KANSAS: New Development in the Heartland


The Kansas Department of Commerce reports 2018 was an exceptional year for economic development in the state. Last year, the state added more than 11,000 new jobs and more than $1.7 billion in capital investments. “The businesses that have made the wise choice to open or expand in the State of Kansas are making substantial contributions to the health of our economy and overall quality of life,” said Robert North, interim secretary for the Kansas department of commerce in a press release.

Notable investments in the past year have ranged from insurance and manufacturing to healthcare technology. In June 2018, insurance giant Geico announced it would establish a new service center and create 500 new jobs in Lenexa. And in July 2018, New Directions Behavioral Health also announced it would move its headquarters to Overland Park and create 566 jobs.


MICHIGAN: Driving into the Future of Mobility


Despite lingering stories about the decline of Detroit, Michigan remains the global epicenter of the automotive industry. Fiat Chrysler Automobiles is investing $4.5 billion to grow its core brands and add production at five existing facilities in the state. The deal will create nearly 6,500 jobs and is the biggest investment in an automotive manufacturing facility in the region in more than a decade.

“It is monumental for FCA, Detroit and the entire state of Michigan… and it’s expected to nearly double the company’s hourly workforce in the city of Detroit,” says Jeff Mason, CEO of the Michigan Economic Development Corporation.

Innovation hubs throughout the state in Detroit, Flint and Grand Rapids are pioneering an ecosystem that will shape the future of mobility in the 21st century, Mason says. PlanetM, a partnership of mobility organizations, educational institutions and government agencies, offers grants to help mobility companies test their technologies in the region and will have at least 32 mobility pilot projects underway by the end of 2019. In January, Waymo (formerly the Google self-driving car project) announced it will establish a high-tech manufacturing family in Detroit and integrate its self-driving systems into the vehicle platforms of its OEM partners in Michigan.

“Michigan is known for putting the world on wheels more than a century ago and, as the future of transportation and mobility evolves, [it] remains the global epicenter of mobility innovation,” Mason says.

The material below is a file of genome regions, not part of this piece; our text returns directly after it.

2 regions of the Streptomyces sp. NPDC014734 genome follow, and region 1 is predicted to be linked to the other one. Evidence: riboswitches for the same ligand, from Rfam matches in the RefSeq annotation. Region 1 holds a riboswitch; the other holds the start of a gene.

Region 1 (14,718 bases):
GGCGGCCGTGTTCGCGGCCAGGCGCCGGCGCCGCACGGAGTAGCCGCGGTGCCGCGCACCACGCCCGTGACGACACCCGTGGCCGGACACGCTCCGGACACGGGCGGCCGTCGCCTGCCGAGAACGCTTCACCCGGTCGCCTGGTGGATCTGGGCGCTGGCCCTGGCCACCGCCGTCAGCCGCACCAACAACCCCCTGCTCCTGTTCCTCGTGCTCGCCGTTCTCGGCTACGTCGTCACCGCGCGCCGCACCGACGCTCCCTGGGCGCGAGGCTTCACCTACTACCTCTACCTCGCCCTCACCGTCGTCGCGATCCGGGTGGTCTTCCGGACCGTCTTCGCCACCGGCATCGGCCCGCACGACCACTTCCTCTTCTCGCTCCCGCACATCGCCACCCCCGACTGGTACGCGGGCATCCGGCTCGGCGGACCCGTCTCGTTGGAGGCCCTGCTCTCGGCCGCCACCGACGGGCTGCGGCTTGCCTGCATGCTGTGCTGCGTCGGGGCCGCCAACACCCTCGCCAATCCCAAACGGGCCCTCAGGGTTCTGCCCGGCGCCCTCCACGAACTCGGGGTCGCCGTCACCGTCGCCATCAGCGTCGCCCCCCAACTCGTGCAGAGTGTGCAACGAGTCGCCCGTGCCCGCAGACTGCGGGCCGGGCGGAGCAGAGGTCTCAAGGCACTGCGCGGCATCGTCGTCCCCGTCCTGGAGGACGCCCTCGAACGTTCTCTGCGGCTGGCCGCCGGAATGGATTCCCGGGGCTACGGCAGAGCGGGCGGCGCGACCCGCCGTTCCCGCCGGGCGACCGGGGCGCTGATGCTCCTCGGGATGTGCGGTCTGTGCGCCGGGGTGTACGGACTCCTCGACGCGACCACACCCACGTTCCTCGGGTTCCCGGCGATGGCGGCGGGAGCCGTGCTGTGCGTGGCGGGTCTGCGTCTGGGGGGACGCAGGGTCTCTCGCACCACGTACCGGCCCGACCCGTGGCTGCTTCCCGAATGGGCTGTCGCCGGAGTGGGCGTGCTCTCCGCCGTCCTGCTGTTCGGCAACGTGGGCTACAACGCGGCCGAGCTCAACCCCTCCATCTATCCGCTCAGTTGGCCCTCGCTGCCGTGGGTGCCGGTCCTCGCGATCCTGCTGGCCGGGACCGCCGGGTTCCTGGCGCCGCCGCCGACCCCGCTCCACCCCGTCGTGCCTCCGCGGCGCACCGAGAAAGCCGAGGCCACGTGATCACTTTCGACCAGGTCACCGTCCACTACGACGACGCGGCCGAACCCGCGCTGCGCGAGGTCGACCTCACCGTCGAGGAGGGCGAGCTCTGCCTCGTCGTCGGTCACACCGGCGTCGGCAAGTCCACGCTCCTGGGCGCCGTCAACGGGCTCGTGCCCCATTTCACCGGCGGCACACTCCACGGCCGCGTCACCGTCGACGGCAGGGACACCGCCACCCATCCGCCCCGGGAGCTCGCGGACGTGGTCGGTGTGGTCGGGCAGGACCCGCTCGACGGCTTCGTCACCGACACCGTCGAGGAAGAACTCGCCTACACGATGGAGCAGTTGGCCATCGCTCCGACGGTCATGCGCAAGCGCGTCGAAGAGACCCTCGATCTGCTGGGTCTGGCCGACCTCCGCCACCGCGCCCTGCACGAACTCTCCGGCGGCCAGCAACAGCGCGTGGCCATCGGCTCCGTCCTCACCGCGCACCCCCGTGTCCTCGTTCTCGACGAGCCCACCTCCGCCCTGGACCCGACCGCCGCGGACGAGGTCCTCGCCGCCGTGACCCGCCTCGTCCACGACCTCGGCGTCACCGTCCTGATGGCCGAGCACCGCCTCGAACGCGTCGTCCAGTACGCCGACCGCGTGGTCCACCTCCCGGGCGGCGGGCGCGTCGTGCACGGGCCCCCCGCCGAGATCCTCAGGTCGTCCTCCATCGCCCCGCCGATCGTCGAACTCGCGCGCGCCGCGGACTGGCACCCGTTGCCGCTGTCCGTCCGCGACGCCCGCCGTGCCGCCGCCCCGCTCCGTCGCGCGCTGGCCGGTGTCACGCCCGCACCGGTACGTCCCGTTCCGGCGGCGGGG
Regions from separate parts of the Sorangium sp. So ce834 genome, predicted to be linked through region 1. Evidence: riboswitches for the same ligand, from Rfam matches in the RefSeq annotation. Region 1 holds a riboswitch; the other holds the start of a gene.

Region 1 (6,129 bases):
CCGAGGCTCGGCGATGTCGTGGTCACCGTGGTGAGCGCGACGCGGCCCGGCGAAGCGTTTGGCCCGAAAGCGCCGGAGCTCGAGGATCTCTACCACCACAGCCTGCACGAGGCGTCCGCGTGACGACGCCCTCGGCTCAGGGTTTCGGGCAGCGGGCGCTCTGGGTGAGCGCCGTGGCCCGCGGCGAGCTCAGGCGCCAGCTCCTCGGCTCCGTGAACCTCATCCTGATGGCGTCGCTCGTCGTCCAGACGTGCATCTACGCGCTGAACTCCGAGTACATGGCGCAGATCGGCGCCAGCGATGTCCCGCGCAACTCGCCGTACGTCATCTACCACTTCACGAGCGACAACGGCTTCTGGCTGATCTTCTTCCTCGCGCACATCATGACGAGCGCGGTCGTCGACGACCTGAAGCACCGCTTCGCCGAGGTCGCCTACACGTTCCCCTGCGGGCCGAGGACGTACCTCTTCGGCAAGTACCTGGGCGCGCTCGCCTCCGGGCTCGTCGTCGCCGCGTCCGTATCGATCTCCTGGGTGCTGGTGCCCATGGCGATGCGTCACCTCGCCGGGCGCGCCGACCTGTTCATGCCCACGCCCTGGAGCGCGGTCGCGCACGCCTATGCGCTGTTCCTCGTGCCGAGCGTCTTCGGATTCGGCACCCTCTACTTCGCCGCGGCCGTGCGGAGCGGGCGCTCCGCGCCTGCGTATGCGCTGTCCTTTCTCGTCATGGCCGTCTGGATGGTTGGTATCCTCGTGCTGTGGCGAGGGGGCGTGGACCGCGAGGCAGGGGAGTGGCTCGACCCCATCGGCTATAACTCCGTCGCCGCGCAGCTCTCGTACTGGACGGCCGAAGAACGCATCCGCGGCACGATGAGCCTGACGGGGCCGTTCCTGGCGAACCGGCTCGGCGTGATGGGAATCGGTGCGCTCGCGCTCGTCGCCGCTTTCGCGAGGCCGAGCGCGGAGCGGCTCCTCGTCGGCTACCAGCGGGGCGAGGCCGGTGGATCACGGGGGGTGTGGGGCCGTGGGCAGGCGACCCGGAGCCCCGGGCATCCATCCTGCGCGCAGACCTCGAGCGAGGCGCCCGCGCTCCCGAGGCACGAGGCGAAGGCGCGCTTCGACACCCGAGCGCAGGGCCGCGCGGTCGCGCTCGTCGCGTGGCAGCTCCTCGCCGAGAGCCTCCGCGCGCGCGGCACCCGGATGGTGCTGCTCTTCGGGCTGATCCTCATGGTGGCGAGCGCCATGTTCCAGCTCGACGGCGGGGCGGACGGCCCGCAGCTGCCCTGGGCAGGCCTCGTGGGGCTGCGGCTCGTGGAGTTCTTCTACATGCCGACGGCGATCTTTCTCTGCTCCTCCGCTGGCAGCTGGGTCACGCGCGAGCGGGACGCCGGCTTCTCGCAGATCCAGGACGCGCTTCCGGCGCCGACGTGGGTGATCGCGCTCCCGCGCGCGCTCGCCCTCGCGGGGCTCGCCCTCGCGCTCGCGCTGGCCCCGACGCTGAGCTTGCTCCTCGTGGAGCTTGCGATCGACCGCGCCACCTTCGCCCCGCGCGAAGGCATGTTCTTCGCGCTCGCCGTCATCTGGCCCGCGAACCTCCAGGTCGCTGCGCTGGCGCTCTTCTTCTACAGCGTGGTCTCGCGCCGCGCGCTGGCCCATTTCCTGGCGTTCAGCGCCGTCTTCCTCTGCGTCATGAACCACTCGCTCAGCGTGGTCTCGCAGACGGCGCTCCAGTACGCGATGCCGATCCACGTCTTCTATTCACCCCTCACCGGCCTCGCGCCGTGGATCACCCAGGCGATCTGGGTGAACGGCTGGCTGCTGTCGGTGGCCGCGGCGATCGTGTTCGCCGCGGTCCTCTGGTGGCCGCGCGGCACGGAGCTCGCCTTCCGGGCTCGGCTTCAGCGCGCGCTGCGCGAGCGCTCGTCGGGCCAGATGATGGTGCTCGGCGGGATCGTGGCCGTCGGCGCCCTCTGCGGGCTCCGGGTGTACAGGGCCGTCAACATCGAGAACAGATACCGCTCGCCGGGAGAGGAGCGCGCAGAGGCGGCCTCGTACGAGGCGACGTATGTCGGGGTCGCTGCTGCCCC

MINNESOTA: A Home for Executives


The Land of 10,000 Lakes is a growing magnet for Fortune 500 executives and “tends to keep them once they come,” says Steve Grove, commissioner of the Minnesota department of employment and economic development. Grove points to a study from the Carson School of Management that surveyed more than 3,000 executives in the region. While most executives move every few years to capitalize on new opportunities, it found many stay in the Twin Cities because the large number of operational, divisional and regional headquarters enabled them to access opportunities across many sectors. Many Fortune 500 companies base their headquarters in the state, and many others have established large divisions here.

“When you’re in a management role here, you can shift between major companies and have an interesting and diverse career….We have the kind of business climate that talented people want to come to and stay and build companies in,” Grove says.

Daikin Applied Americas recently invested $40 million in a facility in Faribault, creating 900 jobs. Finish company Uponor invested in a facility in Hutchinson with 140 new jobs, and Renewal by Andersen recently announced a $35 million expansion in Cottage Grove.

Sezzle, a FinTech company that used the state’s angel tax credit, is planning an IPO in Australia. “The startup ecosystem has grown really fast, and more venture capital is flowing into the state,” Grove says.


ILLINOIS: Prosperity in the Prairie State


Moody’s reported in February 2019 that Illinois was entering an economic revival, much of it driven by a boom in Chicago and manufacturing in the southern part of the state. The research firm noted that the state had particularly impressive personal income growth compared to other states in the Midwest. Erin Guthrie, acting director of the Illinois Department of Commerce & Economic Opportunity, attributes this growth to economic diversity.

“No one sector dominates, leading to more long-term stability. The state is strong in multiple industries, including manufacturing, agribusiness and transportation and logistics,” Guthrie says.

Rug manufacturer and distributor Ruggable is planning a new production facility and 175 new jobs in Bedford Park. Entara Corporation is expanding its Chicago facility to grow its managed service offerings, and Vactor Manufacturing recently held a ceremonial groundbreaking for a new product line at an existing facility in Streator.

One area of momentum is in the technology and innovation sector, which is driven by the state’s robust digital infrastructure, venture capital networks and strong talent base, Guthrie says. Illinois is the second-largest producer of computer-science graduates in the country and awards nearly 10 percent of all the nation’s computer-science degrees. Chicago ranks among the world’s top innovation hubs for startup funding, while tech giants like Facebook, Google and Amazon continue to add jobs.